Little PHP Tip: Array Iteration that Produces both Key and Value CodeUnit 04 NOV 2009

PHP tutorial logoA PHP quick tip on something I keep on forgetting. Now while the foreach functionality is great in iterating through an array and returning the array’s values, sometimes one wishes to also capture the key against which a particular value is stored and for this one should use the overloaded form of the foreach function (usually foreach ($arr as $value) ), namely:

foreach ($arr as $key => $value)

This returns two variables in the form of $key which is the actual key name used for the array item and $value which is the actual value stored for that particular array item.

Nifty.

If you want to test it out for yourself, simply plug an array of your own making into this little blob of code: 

foreach ($arr as $key => $value) {
    echo "Key: $key; Value: $value<br />n";
}

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About Craig Lotter

Software developer, husband and dad to two little girls. Writer behind An Exploring South African. I don't have time for myself any more.

  • If you’re looking for a quick way to view an array (espeically if it has many children), you can also use:

    print(“”);
    print_r($arr);
    print(“”);

    Pre just helps format it. You can also use var_dump if you’re looking to see the type of data.

  • If you’re looking for a quick way to view an array (espeically if it has many children), you can also use:

    print(“”);
    print_r($arr);
    print(“”);

    Pre just helps format it. You can also use var_dump if you’re looking to see the type of data.

  • Yes of course, the <pre> tag in conjunction with print_r does give one a nice display if you just want to see what’s in an array, but you can’t exactly use those values now can you? :)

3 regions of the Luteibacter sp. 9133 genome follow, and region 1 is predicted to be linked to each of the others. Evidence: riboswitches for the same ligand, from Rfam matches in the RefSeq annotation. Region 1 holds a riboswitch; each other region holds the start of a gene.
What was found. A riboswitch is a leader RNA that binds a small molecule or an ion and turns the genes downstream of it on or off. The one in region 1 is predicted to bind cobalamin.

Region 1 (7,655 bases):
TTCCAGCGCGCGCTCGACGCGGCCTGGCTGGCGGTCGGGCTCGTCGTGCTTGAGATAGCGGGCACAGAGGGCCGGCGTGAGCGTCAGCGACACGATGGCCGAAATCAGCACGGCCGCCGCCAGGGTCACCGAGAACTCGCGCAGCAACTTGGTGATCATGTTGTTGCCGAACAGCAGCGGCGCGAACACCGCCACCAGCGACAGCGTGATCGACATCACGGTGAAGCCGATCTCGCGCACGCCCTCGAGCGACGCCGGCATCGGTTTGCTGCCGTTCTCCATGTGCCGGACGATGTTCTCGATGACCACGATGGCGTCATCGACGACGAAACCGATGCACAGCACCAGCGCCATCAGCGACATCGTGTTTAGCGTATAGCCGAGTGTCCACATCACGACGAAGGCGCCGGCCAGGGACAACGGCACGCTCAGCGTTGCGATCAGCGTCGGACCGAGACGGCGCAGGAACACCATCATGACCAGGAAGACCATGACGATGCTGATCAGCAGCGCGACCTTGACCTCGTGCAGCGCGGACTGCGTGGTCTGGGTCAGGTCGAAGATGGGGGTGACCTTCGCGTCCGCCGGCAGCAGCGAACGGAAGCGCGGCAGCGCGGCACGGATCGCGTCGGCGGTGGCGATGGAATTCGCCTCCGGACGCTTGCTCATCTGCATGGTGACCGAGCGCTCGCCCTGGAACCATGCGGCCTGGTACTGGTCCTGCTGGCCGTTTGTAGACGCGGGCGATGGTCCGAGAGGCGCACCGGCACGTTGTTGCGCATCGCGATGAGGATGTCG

I’m talking specifically about actually using the array values (with keys) for say, building up a SQL string.

  • Inside the empty quotes are meant to be a opening and closing pre tag. Filter stripped them out :)

  • Yes of course, the <pre> tag in conjunction with print_r does give one a nice display if you just want to see what’s in an array, but you can’t exactly use those values now can you? :)

    I’m talking specifically about actually using the array values (with keys) for say, building up a SQL string.

  • Inside the empty quotes are meant to be a opening and closing pre tag. Filter stripped them out :)

  • Yup, spotted it straight away :)

  • Yup, spotted it straight away :)

  • you’ve installed PHP in /usr/local as many people do, then your php.ini file is in /usr/local/php/lib. If you’ve installed PHP somewhere else, then you’ll find it in the corresponding lib directory. For instance, I like to put PHP in /opt/php5, so my php.ini file is in /opt/php5/lib.

  • you’ve installed PHP in /usr/local as many people do, then your php.ini file is in /usr/local/php/lib. If you’ve installed PHP somewhere else, then you’ll find it in the corresponding lib directory. For instance, I like to put PHP in /opt/php5, so my php.ini file is in /opt/php5/lib.